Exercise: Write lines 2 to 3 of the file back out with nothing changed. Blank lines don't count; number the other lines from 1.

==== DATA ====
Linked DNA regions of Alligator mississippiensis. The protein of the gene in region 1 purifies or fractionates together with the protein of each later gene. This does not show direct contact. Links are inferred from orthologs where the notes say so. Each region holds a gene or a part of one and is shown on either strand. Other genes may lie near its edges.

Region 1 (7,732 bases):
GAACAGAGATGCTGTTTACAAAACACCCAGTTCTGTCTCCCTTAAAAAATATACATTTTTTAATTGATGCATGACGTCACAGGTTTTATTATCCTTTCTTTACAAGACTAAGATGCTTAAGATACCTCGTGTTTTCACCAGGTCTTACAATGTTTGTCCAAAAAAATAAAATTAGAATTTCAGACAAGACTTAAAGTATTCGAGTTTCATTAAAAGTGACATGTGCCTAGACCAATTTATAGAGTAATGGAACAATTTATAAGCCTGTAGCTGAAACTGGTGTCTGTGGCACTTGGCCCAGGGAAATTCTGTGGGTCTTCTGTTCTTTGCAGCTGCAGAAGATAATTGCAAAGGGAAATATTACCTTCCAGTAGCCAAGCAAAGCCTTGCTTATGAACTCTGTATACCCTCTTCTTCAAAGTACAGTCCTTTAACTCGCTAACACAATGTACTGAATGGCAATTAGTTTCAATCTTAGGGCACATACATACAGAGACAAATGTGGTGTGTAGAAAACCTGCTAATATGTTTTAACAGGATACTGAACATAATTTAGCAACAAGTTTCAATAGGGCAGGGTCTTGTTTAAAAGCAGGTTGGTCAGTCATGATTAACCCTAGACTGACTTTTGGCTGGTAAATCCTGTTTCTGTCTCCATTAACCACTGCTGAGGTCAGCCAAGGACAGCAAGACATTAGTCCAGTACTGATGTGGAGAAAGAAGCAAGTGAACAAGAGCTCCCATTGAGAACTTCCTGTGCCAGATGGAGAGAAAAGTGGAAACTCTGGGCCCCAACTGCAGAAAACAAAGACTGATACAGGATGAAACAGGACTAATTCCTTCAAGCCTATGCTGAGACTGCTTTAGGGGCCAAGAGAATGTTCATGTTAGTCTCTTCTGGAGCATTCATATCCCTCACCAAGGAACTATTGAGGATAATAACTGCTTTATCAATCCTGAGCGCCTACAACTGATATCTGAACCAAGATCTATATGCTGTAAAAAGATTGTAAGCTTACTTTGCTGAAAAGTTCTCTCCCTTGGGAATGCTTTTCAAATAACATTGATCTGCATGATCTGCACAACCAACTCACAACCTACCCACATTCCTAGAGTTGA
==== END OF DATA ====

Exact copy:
Region 1 (7,732 bases):
GAACAGAGATGCTGTTTACAAAACACCCAGTTCTGTCTCCCTTAAAAAATATACATTTTTTAATTGATGCATGACGTCACAGGTTTTATTATCCTTTCTTTACAAGACTAAGATGCTTAAGATACCTCGTGTTTTCACCAGGTCTTACAATGTTTGTCCAAAAAAATAAAATTAGAATTTCAGACAAGACTTAAAGTATTCGAGTTTCATTAAAAGTGACATGTGCCTAGACCAATTTATAGAGTAATGGAACAATTTATAAGCCTGTAGCTGAAACTGGTGTCTGTGGCACTTGGCCCAGGGAAATTCTGTGGGTCTTCTGTTCTTTGCAGCTGCAGAAGATAATTGCAAAGGGAAATATTACCTTCCAGTAGCCAAGCAAAGCCTTGCTTATGAACTCTGTATACCCTCTTCTTCAAAGTACAGTCCTTTAACTCGCTAACACAATGTACTGAATGGCAATTAGTTTCAATCTTAGGGCACATACATACAGAGACAAATGTGGTGTGTAGAAAACCTGCTAATATGTTTTAACAGGATACTGAACATAATTTAGCAACAAGTTTCAATAGGGCAGGGTCTTGTTTAAAAGCAGGTTGGTCAGTCATGATTAACCCTAGACTGACTTTTGGCTGGTAAATCCTGTTTCTGTCTCCATTAACCACTGCTGAGGTCAGCCAAGGACAGCAAGACATTAGTCCAGTACTGATGTGGAGAAAGAAGCAAGTGAACAAGAGCTCCCATTGAGAACTTCCTGTGCCAGATGGAGAGAAAAGTGGAAACTCTGGGCCCCAACTGCAGAAAACAAAGACTGATACAGGATGAAACAGGACTAATTCCTTCAAGCCTATGCTGAGACTGCTTTAGGGGCCAAGAGAATGTTCATGTTAGTCTCTTCTGGAGCATTCATATCCCTCACCAAGGAACTATTGAGGATAATAACTGCTTTATCAATCCTGAGCGCCTACAACTGATATCTGAACCAAGATCTATATGCTGTAAAAAGATTGTAAGCTTACTTTGCTGAAAAGTTCTCTCCCTTGGGAATGCTTTTCAAATAACATTGATCTGCATGATCTGCACAACCAACTCACAACCTACCCACATTCCTAGAGTTGA